Black Prince Road, UK

Pic: Mike Massaro

In March 2016, the Lambeth London Borough Council decided to regenerate Black Prince Road, an historic landmark in the area.

Located in central London, Lambeth is an area that houses up to 30,000 people as well as being home to the International Maritime Organisation. The street name’s origin is derived from Edward of Woodstock, known as Edward, the Black Prince, who lived in Lambeth during the fourteenth century. As the eldest son of Edward III, his presence in the area resulted in much of the freehold land in Lambeth to remain under Royal ownership to this day.

Michael Grubb Studio was selected to help rejuvenate this area, and worked on replacing the lighting for the bridge that overlooks the road. Using inspiration from the Black Prince’s ruby, which is one of the oldest parts of the Crown Jewels of the United Kingdom, the team decided to illuminate the road and underpass in a rich red colour. The Black Prince’s ruby belonged to the Prince during the 1300s and has remained in the Royal Family ever since.

After designing a unique concept around this historically influenced area, Michael Grubb Studio brought in Schréder UK to support the project’s installation. The team experimented with various materials and light source samples to finalise the desired effect. The final outcome resulted in the installation of 52-metre custom made red LED strip fixtures by LED Linear.

Stuart Alexander, Associate at Michael Grubb Studio, explained some of the challenges the team faced: “A challenge for the project was to appreciate the historical significance of the structures as well as gain the approval from a host of interested stakeholder groups.

“For engineers, the bridge presented many difficult challenges. Its tunnel walls were old, uneven and in a state of disrepair. The LED strip mounted onto the walls had to be level and true to achieve the desired effect. Therefore, a levelling mounting channel was used by the specialist installation crew to ensure a fantastic finished result.

“The strip was divided into two-metre modules that were designed to fit together as a jigsaw, with each having custom graphics and a specific place on the tunnel walls. As a result, the process required communication between suppliers, designers, manufacturers and engineers to create the stunning end result and do justice to the original vision for the project,” Alexander added.

Due to the delicate nature of the structure, the team had to be careful to ensure the fixtures were mounted using the same method as the previous fluorescent luminaires. Using a standardised size and making them vandal proof meant any potential future issues could be easily resolved.

The core installation of 52-metre custom red LED Linear strip lights reflected off a hammered aluminium panel onto a polycarbonate protector with vinyl custom graphics applied. 27 Schréder LED handrail modules were built into the base of the strip to provide the desired lighting levels needed on the road, and were chosen for their small size and photometric performance.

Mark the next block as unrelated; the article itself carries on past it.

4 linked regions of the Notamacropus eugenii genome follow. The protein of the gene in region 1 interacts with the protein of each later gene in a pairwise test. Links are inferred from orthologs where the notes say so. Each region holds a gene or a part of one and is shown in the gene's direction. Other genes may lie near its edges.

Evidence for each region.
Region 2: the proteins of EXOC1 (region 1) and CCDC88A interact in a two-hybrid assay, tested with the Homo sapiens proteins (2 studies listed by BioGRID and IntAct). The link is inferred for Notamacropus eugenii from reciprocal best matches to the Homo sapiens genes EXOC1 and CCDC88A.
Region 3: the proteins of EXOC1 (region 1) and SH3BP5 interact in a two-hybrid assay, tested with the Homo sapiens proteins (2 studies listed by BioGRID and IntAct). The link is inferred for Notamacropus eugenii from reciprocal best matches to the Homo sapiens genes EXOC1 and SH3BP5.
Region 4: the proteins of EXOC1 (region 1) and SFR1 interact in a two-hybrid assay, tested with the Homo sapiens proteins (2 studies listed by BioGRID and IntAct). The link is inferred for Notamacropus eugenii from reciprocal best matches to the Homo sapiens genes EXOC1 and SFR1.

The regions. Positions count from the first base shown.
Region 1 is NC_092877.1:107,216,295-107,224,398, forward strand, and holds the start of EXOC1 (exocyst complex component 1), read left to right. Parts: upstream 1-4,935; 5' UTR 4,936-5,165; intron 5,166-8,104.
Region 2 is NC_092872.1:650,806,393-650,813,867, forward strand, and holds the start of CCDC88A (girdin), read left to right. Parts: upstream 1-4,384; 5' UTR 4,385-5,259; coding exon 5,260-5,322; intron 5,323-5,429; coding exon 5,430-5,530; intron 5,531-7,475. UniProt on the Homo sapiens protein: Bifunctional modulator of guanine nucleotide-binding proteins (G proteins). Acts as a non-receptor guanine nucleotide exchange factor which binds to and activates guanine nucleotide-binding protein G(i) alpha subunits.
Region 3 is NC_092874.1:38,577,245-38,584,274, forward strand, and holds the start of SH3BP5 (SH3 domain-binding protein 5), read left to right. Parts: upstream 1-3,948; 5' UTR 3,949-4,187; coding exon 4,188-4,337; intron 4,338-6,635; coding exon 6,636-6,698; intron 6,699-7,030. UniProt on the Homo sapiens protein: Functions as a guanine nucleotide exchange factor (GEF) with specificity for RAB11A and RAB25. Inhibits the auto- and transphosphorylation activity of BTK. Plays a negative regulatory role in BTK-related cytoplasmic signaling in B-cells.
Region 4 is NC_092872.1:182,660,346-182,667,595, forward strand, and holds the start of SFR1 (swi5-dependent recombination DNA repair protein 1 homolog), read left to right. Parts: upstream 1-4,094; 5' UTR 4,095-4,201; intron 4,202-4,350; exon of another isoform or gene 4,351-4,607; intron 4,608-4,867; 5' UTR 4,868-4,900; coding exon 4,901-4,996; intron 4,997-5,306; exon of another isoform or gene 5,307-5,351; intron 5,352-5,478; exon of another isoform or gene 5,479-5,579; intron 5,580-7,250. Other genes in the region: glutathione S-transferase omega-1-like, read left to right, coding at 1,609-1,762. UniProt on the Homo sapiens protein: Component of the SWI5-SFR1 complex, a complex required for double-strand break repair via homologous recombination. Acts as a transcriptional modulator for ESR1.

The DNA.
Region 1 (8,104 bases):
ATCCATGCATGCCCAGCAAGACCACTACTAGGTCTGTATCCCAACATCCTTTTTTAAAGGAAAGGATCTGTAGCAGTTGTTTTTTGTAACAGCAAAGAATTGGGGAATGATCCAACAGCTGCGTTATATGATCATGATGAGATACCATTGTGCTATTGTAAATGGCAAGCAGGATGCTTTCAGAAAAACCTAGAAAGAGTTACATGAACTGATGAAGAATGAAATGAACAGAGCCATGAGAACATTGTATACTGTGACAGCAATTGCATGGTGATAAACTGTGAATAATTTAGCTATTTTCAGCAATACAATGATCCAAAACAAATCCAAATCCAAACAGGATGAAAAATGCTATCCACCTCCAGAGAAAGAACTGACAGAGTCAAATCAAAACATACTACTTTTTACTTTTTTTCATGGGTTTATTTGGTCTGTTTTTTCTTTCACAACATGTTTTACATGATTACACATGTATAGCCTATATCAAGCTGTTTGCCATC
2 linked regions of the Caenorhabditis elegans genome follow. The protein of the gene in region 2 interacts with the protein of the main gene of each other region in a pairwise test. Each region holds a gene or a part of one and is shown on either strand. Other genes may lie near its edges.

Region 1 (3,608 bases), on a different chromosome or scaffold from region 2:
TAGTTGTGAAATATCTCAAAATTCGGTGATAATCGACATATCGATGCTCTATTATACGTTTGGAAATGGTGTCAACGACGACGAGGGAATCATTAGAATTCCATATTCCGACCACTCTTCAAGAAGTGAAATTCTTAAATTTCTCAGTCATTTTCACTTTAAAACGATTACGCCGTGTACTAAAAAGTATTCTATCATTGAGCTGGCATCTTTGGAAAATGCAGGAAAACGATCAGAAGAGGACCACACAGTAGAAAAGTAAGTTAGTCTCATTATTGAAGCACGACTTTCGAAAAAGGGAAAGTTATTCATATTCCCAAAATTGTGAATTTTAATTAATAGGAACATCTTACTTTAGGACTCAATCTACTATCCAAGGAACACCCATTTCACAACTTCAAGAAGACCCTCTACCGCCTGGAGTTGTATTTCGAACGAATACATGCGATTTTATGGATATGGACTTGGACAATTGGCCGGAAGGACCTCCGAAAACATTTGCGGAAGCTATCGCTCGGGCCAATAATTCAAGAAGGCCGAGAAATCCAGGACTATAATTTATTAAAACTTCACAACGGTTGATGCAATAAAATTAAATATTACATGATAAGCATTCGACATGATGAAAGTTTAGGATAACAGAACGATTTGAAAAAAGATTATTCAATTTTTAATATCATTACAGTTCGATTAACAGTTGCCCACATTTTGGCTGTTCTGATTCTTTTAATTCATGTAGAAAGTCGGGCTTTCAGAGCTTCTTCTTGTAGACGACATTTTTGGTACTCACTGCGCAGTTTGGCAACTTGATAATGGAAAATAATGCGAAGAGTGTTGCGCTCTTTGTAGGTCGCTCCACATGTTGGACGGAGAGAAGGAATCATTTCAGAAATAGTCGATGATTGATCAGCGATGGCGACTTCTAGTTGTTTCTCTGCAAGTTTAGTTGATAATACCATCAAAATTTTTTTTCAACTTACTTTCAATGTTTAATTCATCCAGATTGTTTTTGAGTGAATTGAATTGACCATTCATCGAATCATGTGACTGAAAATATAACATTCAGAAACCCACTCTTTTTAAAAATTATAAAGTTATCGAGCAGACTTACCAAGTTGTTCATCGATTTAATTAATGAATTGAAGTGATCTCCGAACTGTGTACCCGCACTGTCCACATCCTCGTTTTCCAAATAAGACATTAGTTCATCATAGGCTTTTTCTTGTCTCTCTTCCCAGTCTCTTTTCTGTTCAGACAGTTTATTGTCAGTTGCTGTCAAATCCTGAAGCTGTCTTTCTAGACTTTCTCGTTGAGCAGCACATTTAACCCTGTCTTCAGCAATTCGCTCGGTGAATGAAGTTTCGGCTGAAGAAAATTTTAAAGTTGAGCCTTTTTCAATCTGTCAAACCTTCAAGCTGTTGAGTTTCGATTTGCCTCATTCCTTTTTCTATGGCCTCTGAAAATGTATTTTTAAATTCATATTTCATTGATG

Alexander described the key architectural lighting considerations the scheme had to maintain throughout: “To make sure the highway was lit to the correct standards, as well as ensuring no excess light flooded upwards, contributed to the red light giving the maximum impact within the space. Equally, making sure the pedestrian experience didn’t have any high glare made the use of handrail luminaires the perfect solution.

“We recognised no one had used handrail LED luminaires for street lighting before but we found it was the perfect solution and something we are looking to use elsewhere in future projects. Handrail luminaires have a huge range of controlled optics, they come in a very small form factor that can be easily built into many different bespoke shapes and only have 24V in them – and an added bonus is they’re built to be used as part of a handrail, so you can take a baseball bat to it with no problems!”

The overall simple, but powerful effect, transformed this functional street space in London and it’s become an iconic project on the firm’s profile.

“We didn’t realise the red would really ‘ping’ so much and reach the top of the space;  the resulting impact was far better than expected! We used a street light reflector within the housing of the red LED to give a crystal effect on the acrylic but no one anticipated the effect would work as well as it did. It really came to life!” reflected Alexander on the final look of the project.

“It was a simple idea very well executed with a stripped down, simple bespoke luminaire. The lighting is key; you really don’t (and shouldn’t) notice the housing apart from during the day, and that’s exactly how it worked out.”